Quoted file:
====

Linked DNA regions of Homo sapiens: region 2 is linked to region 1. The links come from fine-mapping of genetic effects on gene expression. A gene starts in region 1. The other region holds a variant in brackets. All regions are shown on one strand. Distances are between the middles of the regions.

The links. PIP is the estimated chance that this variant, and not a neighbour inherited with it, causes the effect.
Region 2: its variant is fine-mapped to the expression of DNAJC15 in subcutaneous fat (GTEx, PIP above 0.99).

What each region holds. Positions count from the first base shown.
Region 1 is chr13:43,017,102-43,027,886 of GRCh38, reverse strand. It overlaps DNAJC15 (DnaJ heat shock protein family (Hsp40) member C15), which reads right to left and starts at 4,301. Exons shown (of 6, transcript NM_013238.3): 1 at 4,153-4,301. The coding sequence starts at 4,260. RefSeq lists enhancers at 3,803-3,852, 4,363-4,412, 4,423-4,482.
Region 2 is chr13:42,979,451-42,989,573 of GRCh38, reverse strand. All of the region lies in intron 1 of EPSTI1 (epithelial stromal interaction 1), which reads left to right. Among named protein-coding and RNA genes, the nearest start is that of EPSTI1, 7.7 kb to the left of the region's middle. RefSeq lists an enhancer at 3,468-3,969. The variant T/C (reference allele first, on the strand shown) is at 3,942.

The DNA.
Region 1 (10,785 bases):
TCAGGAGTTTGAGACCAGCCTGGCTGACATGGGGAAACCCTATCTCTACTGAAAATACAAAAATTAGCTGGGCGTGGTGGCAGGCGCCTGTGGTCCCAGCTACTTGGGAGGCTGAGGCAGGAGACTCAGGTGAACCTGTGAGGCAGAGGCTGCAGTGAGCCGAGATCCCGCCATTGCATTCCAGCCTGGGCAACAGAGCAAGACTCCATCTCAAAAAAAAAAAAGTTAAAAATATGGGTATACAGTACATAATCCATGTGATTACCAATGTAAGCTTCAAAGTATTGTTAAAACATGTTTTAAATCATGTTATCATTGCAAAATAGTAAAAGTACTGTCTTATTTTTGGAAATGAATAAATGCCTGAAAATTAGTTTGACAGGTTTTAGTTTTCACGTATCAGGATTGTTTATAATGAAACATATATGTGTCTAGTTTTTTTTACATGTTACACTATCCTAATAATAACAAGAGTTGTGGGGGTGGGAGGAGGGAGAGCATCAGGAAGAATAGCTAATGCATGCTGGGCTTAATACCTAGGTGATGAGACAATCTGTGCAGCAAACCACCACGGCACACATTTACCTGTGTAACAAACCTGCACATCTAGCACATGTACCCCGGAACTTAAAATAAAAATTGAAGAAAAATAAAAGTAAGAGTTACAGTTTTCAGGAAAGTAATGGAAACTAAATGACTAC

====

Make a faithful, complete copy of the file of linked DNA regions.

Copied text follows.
Linked DNA regions of Homo sapiens: region 2 is linked to region 1. The links come from fine-mapping of genetic effects on gene expression. A gene starts in region 1. The other region holds a variant in brackets. All regions are shown on one strand. Distances are between the middles of the regions.

The links. PIP is the estimated chance that this variant, and not a neighbour inherited with it, causes the effect.
Region 2: its variant is fine-mapped to the expression of DNAJC15 in subcutaneous fat (GTEx, PIP above 0.99).

What each region holds. Positions count from the first base shown.
Region 1 is chr13:43,017,102-43,027,886 of GRCh38, reverse strand. It overlaps DNAJC15 (DnaJ heat shock protein family (Hsp40) member C15), which reads right to left and starts at 4,301. Exons shown (of 6, transcript NM_013238.3): 1 at 4,153-4,301. The coding sequence starts at 4,260. RefSeq lists enhancers at 3,803-3,852, 4,363-4,412, 4,423-4,482.
Region 2 is chr13:42,979,451-42,989,573 of GRCh38, reverse strand. All of the region lies in intron 1 of EPSTI1 (epithelial stromal interaction 1), which reads left to right. Among named protein-coding and RNA genes, the nearest start is that of EPSTI1, 7.7 kb to the left of the region's middle. RefSeq lists an enhancer at 3,468-3,969. The variant T/C (reference allele first, on the strand shown) is at 3,942.

The DNA.
Region 1 (10,785 bases):
TCAGGAGTTTGAGACCAGCCTGGCTGACATGGGGAAACCCTATCTCTACTGAAAATACAAAAATTAGCTGGGCGTGGTGGCAGGCGCCTGTGGTCCCAGCTACTTGGGAGGCTGAGGCAGGAGACTCAGGTGAACCTGTGAGGCAGAGGCTGCAGTGAGCCGAGATCCCGCCATTGCATTCCAGCCTGGGCAACAGAGCAAGACTCCATCTCAAAAAAAAAAAAGTTAAAAATATGGGTATACAGTACATAATCCATGTGATTACCAATGTAAGCTTCAAAGTATTGTTAAAACATGTTTTAAATCATGTTATCATTGCAAAATAGTAAAAGTACTGTCTTATTTTTGGAAATGAATAAATGCCTGAAAATTAGTTTGACAGGTTTTAGTTTTCACGTATCAGGATTGTTTATAATGAAACATATATGTGTCTAGTTTTTTTTACATGTTACACTATCCTAATAATAACAAGAGTTGTGGGGGTGGGAGGAGGGAGAGCATCAGGAAGAATAGCTAATGCATGCTGGGCTTAATACCTAGGTGATGAGACAATCTGTGCAGCAAACCACCACGGCACACATTTACCTGTGTAACAAACCTGCACATCTAGCACATGTACCCCGGAACTTAAAATAAAAATTGAAGAAAAATAAAAGTAAGAGTTACAGTTTTCAGGAAAGTAATGGAAACTAAATGACTAC